Mentions: To determine the actual prevalence of TSD in fish and to furnish robust patterns of sex ratio response to temperature, we have used a comparative analysis consisting of the application of two independent criteria to identify the presence of TSD (Fig. 2). The first is that of Valenzuela et al. [2], which: (i) stresses that the presence of chromosomal systems of sex determination such as XX/XY or WZ/ZZ, that imply consistent genetic differences between sexes, constitutes a very strong evidence of the presence of GSD, and thus it is extremely unlikely that species with these chromosomal systems have TSD. The evidence for sex chromosomes may have been obtained with direct (karyotyping, banding) or indirect methods (e.g., progeny analysis of sex-linked traits, mating experiments or crosses with sex-reversed fish); (ii) considers induced sex ratio shifts that occur only at extreme (but not defined), ecologically irrelevant temperatures, not proof of TSD. The second criteria, which complements the former, is that of Conover [16], which establishes that in order for a species to have TSD, sex ratio shifts in response to temperature fluctuations must occur within a certain range, defined as the range of natural temperature (RNT) in which the species lives. However, since the thermosensitive period in the vast majority of fish examined so far is usually located during early development, and particularly during the larval stages [12]–[16], a modification of the criterion in Conover [16] was used for final assignment of TSD to a given species. Therefore, only those species for which sex ratio shifts occurred not within the RNT but instead within the RTD -the range of temperatures during the period of development that usually includes the thermosensitive period- were considered candidates for having TSD. Particularly in seasonally breeding species of temperate latitudes, RTD is contained within RNT but the opposite is not true (Table S1). Thus, response within the RNT is not enough evidence for TSD. Using the RTD instead of the RNT has the additional advantage of incorporating additional criteria of Valenzuela et al. [2] other than the absence of sex chromosomes, since it facilitates excluding cases of sex reversals induced at extreme temperatures, another possible source of confusion. When a species has a sex chromosomal system and/or sex ratio response to temperature occurring at extreme temperatures (sometimes close to the LT), and definitively outside the RTD (e.g., Fig. 3B), and hence ecologically irrelevant, then TSD is essentially very unlikely. These instances are more appropriately referred to as cases of naturally- or experimentally-induced alterations of genotypic sex determination or genotypic sex determination plus temperature effects (GSD+TE) [2], [16] rather than TSD. Thus, for any given species to have TSD, it should fulfill both of the following two conditions: 1) not having sex chromosomes, and 2) have sex ratio response to temperature within the RTD (Fig. 2). The possible error in proceeding in this manner is negligible and smaller than doing the opposite, i.e., classifying a species as having TSD that has sex chromosomes, which in most cases is strong evidence of GSD, and/or that exhibits sex ratio shifts at artificially high or low temperatures, which is ecologically irrelevant.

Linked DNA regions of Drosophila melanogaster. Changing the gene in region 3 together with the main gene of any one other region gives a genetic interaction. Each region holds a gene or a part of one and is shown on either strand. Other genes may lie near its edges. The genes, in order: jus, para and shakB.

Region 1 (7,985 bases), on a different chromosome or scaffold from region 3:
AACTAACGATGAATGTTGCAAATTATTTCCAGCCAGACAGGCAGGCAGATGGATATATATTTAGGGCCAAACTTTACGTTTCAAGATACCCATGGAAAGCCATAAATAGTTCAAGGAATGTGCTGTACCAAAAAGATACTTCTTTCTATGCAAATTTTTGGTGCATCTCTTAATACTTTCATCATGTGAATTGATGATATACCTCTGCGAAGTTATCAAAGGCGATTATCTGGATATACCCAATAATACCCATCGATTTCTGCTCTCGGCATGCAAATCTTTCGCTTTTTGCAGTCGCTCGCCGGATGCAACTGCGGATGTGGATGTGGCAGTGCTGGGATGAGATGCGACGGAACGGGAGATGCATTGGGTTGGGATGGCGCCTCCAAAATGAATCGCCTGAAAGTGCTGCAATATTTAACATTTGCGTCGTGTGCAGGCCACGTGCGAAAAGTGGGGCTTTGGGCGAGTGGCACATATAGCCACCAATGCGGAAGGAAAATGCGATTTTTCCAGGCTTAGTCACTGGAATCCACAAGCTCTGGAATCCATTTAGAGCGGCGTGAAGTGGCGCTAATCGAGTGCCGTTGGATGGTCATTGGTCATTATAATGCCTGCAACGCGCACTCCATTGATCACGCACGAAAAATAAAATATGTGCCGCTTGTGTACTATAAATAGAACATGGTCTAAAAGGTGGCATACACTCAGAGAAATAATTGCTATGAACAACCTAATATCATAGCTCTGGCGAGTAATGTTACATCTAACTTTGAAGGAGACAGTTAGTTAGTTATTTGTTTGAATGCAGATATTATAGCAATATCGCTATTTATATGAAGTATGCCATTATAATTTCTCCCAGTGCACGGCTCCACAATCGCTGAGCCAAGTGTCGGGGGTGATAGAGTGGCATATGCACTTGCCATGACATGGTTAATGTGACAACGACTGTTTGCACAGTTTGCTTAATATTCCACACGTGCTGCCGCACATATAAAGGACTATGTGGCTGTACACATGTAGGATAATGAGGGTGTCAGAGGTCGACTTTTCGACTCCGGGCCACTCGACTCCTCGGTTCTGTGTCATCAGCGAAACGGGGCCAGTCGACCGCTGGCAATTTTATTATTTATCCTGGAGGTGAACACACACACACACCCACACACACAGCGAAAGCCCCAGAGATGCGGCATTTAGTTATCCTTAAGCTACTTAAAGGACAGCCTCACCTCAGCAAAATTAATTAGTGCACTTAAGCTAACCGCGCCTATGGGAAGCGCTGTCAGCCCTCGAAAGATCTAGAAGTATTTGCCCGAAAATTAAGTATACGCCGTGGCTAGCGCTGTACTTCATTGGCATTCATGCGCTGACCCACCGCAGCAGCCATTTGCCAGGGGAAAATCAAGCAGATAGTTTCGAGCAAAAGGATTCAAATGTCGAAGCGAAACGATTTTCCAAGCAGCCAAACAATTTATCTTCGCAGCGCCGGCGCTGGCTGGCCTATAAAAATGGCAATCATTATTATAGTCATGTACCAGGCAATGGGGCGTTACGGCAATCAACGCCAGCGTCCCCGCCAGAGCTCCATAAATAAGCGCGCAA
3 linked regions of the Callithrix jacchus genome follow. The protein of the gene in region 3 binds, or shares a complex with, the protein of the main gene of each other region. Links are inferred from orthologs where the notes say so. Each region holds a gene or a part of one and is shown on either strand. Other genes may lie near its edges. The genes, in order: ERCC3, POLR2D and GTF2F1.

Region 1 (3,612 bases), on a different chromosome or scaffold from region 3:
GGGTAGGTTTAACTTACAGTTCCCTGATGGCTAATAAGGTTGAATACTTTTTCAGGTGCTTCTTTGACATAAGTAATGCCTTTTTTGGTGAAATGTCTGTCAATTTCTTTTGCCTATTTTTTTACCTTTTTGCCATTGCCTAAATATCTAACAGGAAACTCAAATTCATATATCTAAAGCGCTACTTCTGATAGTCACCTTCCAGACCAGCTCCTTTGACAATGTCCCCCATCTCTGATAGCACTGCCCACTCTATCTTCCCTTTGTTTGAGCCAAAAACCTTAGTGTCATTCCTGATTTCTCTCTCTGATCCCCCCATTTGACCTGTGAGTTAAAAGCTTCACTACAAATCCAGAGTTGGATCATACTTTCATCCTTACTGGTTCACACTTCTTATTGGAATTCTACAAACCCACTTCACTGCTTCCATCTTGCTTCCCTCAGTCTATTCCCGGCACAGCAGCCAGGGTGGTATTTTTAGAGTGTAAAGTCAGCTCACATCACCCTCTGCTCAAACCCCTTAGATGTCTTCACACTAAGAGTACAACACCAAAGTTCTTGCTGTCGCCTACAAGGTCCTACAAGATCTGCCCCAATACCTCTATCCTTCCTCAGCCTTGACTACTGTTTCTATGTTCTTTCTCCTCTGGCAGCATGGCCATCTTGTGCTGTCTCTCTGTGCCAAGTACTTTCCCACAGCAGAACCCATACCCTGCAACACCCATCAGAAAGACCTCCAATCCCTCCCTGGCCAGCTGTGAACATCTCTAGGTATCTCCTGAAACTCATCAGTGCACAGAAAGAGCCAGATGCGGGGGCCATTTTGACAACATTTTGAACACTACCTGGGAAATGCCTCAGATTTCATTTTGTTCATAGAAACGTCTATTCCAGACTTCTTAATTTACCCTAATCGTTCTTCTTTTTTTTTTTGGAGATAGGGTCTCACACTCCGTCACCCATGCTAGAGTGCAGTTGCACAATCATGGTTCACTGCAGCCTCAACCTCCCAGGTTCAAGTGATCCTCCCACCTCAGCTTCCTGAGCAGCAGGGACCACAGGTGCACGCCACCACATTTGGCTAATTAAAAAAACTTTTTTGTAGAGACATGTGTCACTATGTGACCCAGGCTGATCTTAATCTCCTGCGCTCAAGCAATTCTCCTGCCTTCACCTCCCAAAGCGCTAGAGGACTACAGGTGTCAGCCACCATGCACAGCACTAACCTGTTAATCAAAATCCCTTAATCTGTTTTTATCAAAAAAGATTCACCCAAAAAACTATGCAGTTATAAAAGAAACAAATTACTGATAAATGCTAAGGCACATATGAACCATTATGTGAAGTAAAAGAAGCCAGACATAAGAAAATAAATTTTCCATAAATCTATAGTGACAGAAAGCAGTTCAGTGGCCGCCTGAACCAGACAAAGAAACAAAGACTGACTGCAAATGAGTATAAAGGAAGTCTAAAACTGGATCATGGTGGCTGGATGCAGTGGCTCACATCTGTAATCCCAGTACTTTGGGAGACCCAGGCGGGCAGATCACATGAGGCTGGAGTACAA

Bottom Line: We found evidence that many cases of observed sex ratio shifts in response to temperature reveal thermal alterations of an otherwise predominately GSD mechanism rather than the presence of TSD.We also show that in those fish species that actually have TSD, sex ratio response to increasing temperatures invariably results in highly male-biased sex ratios, and that even small changes of just 1-2 degrees C can significantly alter the sex ratio from 1:1 (males:females) up to 3:1 in both freshwater and marine species.However, the viability of some fish populations with TSD can be compromised through alterations in their sex ratios as a response to temperature fluctuations of the magnitude predicted by climate change.